Server maker Hewlett-Packard and commercial Linux juggernaut Red Hat have teamed up to help shops using Oracle’s Sparc/Solaris platforms make the jump to Linux-based x64 iron.

      While the two companies did not say so, the migrations services being offered today through HP Services are no doubt a reaction to Oracle’s spiking of HP’s Solaris OEM agreement last month. Under that agreement, HP was able to bundle Solaris on its ProLiant rack and blade servers and sell Solaris support contracts, much as it does for Microsoft’s Windows, Novell’s SUSE Linux Enterprise Server, and Red Hat’s Enterprise Linux.

    • Fedora

      • fedoracommunity.org Website Design
      • Fedora vs Ubuntu

        When it was launched in late 2004 it was up against a number of distributions that had been in development for years: Red Hat, Fedora, Suse Linux and Mandriva (then still called Mandrake). These were well-developed distributions with their own fans and unique features. Ubuntu, based on Debian, had a solid base but had a long way to go to be as user-friendly as it planned.

        Fast forward almost six years and Ubuntu has delivered. For many users it has been the perfect starting point for their Linux adventures. For others it offers the stability that they want from an operating system. It also has a huge fan-base and is the dominant voice in Linux marketing.

  • Debian Family

    • Display AppImage Icons OS X Style
    • Canonical/Ubuntu

      • Test Ubuntu Software Center 2.1.5(Plugin Support) in Ubuntu 10.04
      • Profile Roulette
      • Firewall Tools for Ubuntu Security

        “Does Ubuntu have a firewall, and how do I turn it on?” is a popular question among new Ubuntu users. The answer is a bit complicated, but it’s an understandable inquiry for those migrating from the Windows world. WorksWithU addresses that question below by taking a look at Ubuntu’s firewall and some of the tools available for managing it.

      • Ubuntu Weekly Newsletter Issue 202

        In This Issue

        * Ubuntu Free Culture Showcase calls all artists to contribute to next version of Ubuntu
        * Operation Cleansweep: We Need You!
        * Ubuntu Accessibility Team Personas Survey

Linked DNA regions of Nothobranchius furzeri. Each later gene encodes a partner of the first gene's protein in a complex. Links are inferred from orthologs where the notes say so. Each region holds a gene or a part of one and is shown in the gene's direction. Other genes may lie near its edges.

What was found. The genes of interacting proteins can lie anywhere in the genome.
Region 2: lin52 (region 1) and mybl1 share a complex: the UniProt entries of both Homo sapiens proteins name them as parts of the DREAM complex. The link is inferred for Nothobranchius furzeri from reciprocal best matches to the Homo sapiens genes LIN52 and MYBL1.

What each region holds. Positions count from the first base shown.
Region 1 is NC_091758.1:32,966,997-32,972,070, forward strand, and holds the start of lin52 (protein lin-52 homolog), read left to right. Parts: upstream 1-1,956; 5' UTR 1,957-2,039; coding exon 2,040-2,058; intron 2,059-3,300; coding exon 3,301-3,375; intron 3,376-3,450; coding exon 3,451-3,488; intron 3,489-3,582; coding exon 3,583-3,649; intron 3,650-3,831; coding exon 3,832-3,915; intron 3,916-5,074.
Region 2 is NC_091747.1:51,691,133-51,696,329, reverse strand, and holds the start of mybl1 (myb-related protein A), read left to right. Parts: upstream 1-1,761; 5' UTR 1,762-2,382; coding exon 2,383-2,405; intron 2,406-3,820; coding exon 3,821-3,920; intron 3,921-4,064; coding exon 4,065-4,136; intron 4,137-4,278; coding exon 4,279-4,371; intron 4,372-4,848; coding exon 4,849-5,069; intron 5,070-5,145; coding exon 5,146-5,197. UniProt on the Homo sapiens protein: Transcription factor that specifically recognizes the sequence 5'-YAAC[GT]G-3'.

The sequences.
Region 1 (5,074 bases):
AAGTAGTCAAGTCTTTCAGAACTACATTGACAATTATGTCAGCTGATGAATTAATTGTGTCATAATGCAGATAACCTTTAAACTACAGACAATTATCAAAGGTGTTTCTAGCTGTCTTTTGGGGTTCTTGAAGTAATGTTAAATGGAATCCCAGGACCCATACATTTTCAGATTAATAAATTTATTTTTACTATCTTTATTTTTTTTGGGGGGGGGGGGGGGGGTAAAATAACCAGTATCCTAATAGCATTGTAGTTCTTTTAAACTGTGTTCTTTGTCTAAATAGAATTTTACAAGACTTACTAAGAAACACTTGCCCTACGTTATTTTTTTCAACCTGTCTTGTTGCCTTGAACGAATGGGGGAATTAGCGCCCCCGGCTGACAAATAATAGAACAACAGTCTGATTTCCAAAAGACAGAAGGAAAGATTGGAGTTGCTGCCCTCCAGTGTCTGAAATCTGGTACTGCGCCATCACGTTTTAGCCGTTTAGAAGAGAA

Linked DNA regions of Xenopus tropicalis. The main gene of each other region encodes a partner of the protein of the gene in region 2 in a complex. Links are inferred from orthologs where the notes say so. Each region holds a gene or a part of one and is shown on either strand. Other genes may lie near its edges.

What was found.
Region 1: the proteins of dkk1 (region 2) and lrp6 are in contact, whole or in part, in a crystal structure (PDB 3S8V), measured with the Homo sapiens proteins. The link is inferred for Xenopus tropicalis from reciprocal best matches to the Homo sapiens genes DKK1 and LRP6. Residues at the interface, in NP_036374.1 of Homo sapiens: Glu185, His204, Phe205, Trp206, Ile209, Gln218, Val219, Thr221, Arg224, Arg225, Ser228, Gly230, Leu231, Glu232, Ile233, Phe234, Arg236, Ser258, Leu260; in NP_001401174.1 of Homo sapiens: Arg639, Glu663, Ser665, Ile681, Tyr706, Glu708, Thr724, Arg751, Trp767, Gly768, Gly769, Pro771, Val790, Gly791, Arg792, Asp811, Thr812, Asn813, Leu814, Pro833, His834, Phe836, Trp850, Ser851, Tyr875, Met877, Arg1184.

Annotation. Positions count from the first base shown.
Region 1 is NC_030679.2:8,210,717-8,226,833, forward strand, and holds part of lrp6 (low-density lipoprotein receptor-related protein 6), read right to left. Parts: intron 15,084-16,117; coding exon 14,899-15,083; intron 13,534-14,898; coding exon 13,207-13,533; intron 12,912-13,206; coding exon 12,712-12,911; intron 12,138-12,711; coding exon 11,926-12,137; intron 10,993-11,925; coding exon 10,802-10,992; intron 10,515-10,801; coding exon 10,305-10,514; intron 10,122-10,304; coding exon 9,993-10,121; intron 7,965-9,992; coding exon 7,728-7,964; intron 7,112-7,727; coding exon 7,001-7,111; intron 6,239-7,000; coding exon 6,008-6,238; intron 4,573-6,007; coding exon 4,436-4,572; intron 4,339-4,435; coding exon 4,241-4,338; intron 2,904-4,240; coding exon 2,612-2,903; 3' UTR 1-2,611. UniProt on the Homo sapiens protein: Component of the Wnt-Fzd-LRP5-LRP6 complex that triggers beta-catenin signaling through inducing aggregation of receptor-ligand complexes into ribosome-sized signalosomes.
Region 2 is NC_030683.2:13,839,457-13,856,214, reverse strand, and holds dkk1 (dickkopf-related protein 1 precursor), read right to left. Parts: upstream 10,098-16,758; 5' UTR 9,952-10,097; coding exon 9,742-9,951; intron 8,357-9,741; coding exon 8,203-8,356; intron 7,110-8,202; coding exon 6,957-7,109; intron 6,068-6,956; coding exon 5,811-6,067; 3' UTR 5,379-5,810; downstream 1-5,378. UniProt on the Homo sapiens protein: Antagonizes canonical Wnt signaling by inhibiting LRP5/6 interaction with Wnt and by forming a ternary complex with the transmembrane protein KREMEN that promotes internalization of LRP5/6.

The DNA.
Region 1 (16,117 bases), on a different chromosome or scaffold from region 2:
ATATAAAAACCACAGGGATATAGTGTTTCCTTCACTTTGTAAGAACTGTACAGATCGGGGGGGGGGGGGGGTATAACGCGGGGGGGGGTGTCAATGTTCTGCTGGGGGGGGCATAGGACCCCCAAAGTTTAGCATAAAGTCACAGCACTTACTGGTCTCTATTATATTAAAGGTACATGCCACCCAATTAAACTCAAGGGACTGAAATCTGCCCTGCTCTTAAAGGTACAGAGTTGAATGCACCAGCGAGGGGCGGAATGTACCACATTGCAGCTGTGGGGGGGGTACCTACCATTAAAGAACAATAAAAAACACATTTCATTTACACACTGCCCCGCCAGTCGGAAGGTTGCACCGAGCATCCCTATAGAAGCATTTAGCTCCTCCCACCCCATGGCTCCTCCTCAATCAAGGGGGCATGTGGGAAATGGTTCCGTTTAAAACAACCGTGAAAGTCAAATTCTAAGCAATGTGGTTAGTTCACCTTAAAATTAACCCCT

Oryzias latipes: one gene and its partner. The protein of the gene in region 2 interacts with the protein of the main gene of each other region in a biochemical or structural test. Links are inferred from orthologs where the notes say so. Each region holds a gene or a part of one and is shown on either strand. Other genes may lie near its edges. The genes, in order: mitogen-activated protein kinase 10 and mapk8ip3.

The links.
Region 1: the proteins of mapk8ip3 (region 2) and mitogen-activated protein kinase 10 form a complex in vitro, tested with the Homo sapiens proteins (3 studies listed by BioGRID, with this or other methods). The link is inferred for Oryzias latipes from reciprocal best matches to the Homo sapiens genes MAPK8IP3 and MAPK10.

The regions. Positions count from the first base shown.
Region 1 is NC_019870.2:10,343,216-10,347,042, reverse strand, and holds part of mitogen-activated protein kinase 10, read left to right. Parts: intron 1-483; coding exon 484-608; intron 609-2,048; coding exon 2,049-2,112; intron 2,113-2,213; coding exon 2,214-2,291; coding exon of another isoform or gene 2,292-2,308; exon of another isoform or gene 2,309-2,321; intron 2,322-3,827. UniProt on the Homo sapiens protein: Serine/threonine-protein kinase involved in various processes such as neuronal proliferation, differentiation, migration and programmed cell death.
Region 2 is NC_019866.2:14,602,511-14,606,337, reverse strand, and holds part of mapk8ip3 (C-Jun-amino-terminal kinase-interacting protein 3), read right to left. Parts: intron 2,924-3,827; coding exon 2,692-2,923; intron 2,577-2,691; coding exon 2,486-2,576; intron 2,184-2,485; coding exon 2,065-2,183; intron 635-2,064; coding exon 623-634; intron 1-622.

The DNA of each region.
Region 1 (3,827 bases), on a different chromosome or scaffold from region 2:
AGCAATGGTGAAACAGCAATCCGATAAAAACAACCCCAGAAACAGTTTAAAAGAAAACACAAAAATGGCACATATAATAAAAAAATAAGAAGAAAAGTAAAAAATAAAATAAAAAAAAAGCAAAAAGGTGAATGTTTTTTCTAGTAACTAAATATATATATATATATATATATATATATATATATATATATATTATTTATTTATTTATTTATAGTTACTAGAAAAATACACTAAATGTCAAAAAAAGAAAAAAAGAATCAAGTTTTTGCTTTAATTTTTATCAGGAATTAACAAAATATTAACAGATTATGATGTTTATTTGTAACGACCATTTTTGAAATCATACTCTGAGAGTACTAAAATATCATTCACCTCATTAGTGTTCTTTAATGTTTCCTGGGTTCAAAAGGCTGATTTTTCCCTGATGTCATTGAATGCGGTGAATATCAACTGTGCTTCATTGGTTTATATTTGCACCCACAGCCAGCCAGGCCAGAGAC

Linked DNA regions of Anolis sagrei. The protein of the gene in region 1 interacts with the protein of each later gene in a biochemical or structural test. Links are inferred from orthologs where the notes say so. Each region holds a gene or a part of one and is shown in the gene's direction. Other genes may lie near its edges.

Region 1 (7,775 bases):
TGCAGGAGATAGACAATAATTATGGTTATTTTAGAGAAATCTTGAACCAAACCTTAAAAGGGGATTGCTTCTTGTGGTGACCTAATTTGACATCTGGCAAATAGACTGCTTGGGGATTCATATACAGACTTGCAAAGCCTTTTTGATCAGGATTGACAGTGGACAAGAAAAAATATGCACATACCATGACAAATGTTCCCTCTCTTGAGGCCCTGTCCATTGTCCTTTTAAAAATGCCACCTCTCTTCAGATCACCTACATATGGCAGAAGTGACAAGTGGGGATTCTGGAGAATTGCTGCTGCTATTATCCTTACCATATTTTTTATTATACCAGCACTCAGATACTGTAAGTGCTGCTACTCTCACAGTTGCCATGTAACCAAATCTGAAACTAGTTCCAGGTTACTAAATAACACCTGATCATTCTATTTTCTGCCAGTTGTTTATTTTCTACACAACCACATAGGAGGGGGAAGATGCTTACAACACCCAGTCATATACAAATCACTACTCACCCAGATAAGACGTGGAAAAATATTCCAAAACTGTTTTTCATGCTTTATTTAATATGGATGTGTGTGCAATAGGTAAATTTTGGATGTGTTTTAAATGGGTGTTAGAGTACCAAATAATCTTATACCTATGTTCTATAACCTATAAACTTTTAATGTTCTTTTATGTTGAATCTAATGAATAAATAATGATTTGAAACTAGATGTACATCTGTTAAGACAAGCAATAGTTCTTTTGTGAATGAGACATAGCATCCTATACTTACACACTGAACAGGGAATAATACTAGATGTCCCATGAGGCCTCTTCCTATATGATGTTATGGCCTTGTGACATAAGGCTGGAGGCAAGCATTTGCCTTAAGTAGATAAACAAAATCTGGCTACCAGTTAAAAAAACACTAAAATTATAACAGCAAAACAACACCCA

* ISO testers for the Hall of Fame
        * Ubuntu User Days Wrap-Up
        * Ubuntu Stats
        * Rocking The LoCo Council
        * Ubuntu: a computer operating system built around community
        * Ubuntu Chicago Bike Tour
        * The Early-Summer LoCo BBQ at hutchnate’s house was a tasty success!
        * Ubuntu Honduras LoCo Team Wakes up
        * Launchpad News
        * Ahmed Kamal Joins the Horsemen
        * Reviewers Team and Operation Cleansweep
        * Ubuntu Manual Project core philosophy
        * Man Your Browser

        [...]

      • Communities

        I’m an Ubuntu and FOSS kinda guy, I’m not happy with software that isn’t FOSS and I don’t find any sense in proprietisation of code. Having said that there are times when I must be a little more considered and not simply shun an entire site because it’s not foss.

        Heaven known that deviantArt is one of the most proprietary, confused and messed up places I know. Bad copyright advice, no public domain option, admins that consistently ignore open formats like png and svg. FOSS Software isn’t promoted at all in any way. So why in Slartibartfast’s fjords would I want to hang my coat over there?

        Well no matter what I do there _will_ be artists over there who use Ubuntu, people who may need help with wacom tablets, upgrades or finding help. There will be people who use Windows or Mac but don’t have FOSS tools yet or perhaps wouldn’t do better with Ubuntu instead. There are artists who’d love to get involved with the wider community but for what ever reason are disconnected by social chance.

      • Ubuntu 10.10 with built-in GMA 500 support

        Officially, Ubuntu does not come with built-in support for the GMA 500 drivers. We gave a workaround to this problem way back in Oct 2009 when the Ubuntu had just released Ubuntu 9.10. People expected Ubuntu to include these drivers in the Ubuntu 10.04 that never happened.

      • More cleansweep.